The Waratah

Long ago in the Dreamtime there were many beautiful plants and flowers just as there are today. Some of them are just as they were in the Dreamtime, but some have changed. The waratah flower is one of them. It is an unusual flower because it grows at the top of a sturdy stem that reaches out of a small bush. Usually the flower is a deep red but occasionally a white one may be found. However, in the Dreamtime all the waratahs were white.

Our story begins with Wonga the Pigeon who used to live in the bushland with her mate. They would spend their time on the floor of the forest gathering food and had a rule never to get out of one another's sight. They had to stay below the trees because they knew that in the land of the sky lived the Hawk - their deadly enemy. One day when Wonga and her mate were out looking for food they got separated. Wonga called out to her mate but there was no reply. After searching around the lower branches of the forest Wonga decided that the only hope of finding her mate before dark would be to fly above the trees. She flew towards the tree-tops and into the clear blue sky and started calling for her mate. Eventually Wonga found her mate way down beneath her but not before the Hawk had spotted her. He had seen Wonga and was hurtling towards her with his strong beak piercing the air. Hawk caught Wonga with a crushing grip from his great brown talons tearing her breast open as he hauled her upwards. Wonga desperately tore herself free from Hawk and plunged downwards towards the forest below. Unable to fly, she landed bleeding and broken in a patch of waratah bushes. Her blood trickled down onto one of the white waratah flowers. She tried desperately to reach her mate by dragging herself from flower to flower staining each of them a deep red with her blood as she went. Eventually Wonga lost her battle with life and died as she laid upon the waratah bushes.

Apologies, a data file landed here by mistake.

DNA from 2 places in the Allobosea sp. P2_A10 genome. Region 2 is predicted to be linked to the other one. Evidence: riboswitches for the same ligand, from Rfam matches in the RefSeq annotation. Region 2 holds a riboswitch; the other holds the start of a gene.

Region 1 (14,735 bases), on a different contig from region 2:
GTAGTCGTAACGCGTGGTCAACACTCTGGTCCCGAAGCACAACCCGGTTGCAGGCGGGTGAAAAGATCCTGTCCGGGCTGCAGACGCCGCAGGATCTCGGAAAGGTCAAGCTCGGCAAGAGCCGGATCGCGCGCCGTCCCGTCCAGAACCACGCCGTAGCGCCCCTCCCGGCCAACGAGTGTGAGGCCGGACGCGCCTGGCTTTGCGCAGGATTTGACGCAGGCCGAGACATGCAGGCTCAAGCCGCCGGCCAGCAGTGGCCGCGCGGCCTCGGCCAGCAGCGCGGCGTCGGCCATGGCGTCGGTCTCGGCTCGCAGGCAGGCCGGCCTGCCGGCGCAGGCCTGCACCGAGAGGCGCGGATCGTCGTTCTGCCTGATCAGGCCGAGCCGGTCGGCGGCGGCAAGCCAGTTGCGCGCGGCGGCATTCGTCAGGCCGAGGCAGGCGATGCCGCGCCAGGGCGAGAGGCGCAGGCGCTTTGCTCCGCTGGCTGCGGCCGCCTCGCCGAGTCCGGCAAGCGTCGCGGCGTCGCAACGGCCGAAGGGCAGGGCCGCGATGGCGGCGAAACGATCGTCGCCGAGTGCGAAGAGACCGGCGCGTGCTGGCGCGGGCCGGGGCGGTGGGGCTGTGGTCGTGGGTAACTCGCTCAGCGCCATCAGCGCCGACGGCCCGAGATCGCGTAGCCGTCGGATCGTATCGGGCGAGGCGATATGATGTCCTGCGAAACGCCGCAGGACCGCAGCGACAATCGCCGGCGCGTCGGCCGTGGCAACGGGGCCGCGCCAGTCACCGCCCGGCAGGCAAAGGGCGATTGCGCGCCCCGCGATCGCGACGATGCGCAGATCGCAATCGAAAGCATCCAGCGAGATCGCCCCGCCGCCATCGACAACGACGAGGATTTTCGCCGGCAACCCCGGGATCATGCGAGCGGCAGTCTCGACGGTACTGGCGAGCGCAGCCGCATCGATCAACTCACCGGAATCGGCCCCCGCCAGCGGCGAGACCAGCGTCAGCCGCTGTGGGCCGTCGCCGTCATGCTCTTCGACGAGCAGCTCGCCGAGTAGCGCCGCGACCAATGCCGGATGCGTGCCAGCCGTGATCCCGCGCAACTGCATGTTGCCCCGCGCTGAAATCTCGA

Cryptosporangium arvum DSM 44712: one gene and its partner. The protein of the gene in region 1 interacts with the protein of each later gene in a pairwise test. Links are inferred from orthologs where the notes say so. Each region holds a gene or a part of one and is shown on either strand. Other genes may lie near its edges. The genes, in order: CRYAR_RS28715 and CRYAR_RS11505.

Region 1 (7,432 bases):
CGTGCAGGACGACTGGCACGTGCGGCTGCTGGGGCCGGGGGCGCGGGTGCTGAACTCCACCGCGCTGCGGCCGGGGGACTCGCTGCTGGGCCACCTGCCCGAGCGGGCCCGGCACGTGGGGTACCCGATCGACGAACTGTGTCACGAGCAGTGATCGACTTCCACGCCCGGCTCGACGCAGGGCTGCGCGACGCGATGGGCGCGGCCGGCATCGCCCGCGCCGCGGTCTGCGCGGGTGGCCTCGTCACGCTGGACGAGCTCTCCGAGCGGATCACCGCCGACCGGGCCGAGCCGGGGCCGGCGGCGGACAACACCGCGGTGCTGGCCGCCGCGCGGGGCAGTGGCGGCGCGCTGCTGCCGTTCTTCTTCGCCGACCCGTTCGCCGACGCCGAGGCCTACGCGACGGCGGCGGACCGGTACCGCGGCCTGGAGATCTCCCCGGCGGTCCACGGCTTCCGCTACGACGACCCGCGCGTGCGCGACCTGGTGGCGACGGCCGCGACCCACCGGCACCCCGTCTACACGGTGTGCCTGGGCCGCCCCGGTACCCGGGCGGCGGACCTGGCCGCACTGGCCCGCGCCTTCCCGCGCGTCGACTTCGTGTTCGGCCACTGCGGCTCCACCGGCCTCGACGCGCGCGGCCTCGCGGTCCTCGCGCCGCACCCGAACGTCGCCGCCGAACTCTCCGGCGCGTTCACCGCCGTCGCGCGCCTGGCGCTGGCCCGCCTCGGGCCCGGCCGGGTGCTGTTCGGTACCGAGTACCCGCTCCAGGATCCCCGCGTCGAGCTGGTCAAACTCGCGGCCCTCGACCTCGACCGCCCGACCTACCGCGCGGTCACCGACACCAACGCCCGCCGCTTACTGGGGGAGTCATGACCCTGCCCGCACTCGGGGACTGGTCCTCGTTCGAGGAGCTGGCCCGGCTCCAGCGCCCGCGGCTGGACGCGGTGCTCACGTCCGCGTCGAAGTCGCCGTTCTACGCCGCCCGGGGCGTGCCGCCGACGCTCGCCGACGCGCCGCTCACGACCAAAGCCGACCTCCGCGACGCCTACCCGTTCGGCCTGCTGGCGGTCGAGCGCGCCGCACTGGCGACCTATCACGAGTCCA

This is why today most waratah flowers are red, coloured by the blood of Wonga the Pigeon as long ago she flew from flower to flower in search of her mate. Sometimes, although it is very rare, it is still possible to find a white waratah just as they were back in the Dreamtime.

Michael J Connolly
Munda-gutta Kulliwari
© Dreamtime Kullilla-Art